“questions about the texts is not a show-stopper for us.”

      For sure, just read and enjoy the bible for what it is–an ancient collection of religious stories, written in another time and another place, for our amusement and entertainment. It would certainly be ridiculous to take it literally or seriously, as it’s only meant to inform us of how the ancients tried to relate to their world in a pre-scientific, primitive culture.

    • Norm Donnan

      Hooray,someone who gets it.
      In Rick Joyners latest book The Path,he portrays the spiritual journey so well,but it wont make sense if you dont recognise that you are on a journey in life in the first place.
      One of the main reasons I carnt wait to get to heaven (and no its not a depresive,suicidal thought) is to see and understand things that we are unable to comprehend at this point on the journey of life.
      So look down people,there is a path beneath your feet.If you do see it,and its wide and straight,look around for the narrow,rocky,uphill one and take that one.The destination is so much better.
      What I do recognize is with blogs such as this,whilst you are in denial of the truth,you are on a path searching,but your looking in the wrong direction.

      • Kodie

        That is just a part of the lie that Christians tell themselves while they keep spinning in place. You want to believe something so moronic, you have to make it have a purpose in the end. Good luck, when you die, you won’t know you never found out what you wondered your whole life to learn, and spent all your life climbing uphill to gain a reward. Ha ha.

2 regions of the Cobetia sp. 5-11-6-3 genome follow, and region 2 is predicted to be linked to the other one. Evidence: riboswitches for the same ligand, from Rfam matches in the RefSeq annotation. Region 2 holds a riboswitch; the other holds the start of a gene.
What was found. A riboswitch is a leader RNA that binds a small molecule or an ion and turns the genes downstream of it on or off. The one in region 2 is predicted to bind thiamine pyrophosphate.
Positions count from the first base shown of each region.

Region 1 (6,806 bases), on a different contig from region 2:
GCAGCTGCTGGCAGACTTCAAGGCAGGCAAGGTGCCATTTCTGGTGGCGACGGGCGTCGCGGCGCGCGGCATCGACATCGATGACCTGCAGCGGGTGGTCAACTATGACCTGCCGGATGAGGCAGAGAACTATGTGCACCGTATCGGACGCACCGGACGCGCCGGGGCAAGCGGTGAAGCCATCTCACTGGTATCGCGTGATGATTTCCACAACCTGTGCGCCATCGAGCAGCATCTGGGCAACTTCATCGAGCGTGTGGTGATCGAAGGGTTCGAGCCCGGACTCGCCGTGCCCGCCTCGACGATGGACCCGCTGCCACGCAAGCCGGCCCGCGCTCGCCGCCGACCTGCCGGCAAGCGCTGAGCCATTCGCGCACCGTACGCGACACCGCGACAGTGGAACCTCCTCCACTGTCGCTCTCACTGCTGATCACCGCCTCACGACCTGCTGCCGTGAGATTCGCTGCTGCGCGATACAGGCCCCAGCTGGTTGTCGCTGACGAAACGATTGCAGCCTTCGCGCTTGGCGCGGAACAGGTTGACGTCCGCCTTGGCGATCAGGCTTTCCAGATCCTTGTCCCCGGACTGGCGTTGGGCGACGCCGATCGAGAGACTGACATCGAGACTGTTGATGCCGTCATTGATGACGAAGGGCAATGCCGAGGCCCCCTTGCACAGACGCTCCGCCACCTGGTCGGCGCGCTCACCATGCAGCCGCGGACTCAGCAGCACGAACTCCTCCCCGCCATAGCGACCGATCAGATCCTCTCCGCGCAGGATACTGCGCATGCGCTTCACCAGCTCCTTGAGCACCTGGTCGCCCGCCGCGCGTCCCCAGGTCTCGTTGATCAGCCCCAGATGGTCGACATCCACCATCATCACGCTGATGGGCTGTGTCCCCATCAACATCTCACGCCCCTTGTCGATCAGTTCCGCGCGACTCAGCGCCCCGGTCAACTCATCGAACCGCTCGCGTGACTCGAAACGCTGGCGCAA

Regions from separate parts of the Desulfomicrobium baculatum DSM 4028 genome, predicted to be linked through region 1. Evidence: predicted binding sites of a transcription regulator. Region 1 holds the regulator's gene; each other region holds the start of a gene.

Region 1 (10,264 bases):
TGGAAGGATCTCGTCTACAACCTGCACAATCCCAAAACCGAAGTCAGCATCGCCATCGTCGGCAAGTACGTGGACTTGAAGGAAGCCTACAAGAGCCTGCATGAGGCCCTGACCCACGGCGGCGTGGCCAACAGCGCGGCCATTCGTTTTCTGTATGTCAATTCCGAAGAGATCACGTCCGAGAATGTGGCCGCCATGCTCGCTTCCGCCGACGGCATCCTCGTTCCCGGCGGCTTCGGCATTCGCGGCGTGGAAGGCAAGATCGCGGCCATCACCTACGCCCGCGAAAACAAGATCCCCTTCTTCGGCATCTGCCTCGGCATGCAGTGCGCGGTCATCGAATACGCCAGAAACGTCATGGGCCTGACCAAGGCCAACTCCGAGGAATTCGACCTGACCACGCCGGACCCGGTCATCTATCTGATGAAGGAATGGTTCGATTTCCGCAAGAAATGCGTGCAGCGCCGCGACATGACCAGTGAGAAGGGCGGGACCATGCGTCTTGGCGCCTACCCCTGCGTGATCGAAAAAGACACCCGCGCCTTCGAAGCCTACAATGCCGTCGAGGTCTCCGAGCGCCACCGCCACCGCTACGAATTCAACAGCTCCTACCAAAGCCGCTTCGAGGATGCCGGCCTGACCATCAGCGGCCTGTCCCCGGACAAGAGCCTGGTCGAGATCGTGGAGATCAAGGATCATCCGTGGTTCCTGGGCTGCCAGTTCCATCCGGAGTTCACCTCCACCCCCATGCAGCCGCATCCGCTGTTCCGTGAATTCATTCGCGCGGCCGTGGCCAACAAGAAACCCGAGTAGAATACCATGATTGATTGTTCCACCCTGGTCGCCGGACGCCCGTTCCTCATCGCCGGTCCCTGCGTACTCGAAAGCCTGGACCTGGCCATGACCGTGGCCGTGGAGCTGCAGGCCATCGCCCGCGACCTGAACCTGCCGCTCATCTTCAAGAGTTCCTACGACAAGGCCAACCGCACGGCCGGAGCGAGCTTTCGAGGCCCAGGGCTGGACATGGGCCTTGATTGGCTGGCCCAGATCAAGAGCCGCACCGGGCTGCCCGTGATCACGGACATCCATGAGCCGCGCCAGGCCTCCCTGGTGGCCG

• Norm Donnan

          Trouble is Kodes when you die and the spiritual blinders fall off,its then you will realize what you failed ,your whole life to comprehend.That doesnt make me feel glad at all,even for you.

        • hector_jones

          What about when you die and the spiritual blinders fall off and you realize you should have been a muslim? You are in for one hell of a surprise.

        • http://www.patheos.com/blogs/crossexamined Bob Seidensticker

          Not Muslim–Mormon! Didn’t you see that episode of South Park?

          http://www.liveleak.com/view?i=123_1190395606

        • Kodie

          Horse manure still isn’t chocolate ice cream, no matter what you wish were true.

        • Greg G.

          Keep it simple. Start by explaining Shinola.

        • busterggi

          Just go to YouTube and watch the clip from Steve Martin’s ‘The Jerk’.

        • Greg G.

          You were reading my mind. I was thinking of that scene when I posted.

        • http://www.patheos.com/blogs/crossexamined Bob Seidensticker

          Ah, more empty dogma. That’s helpful, thanks.

        • MNb

          “you will realize what you failed”
          Well no, countless christians have extensively told me. I pass. For one thing I don’t want to run the risk to spend eternity with bigots like you.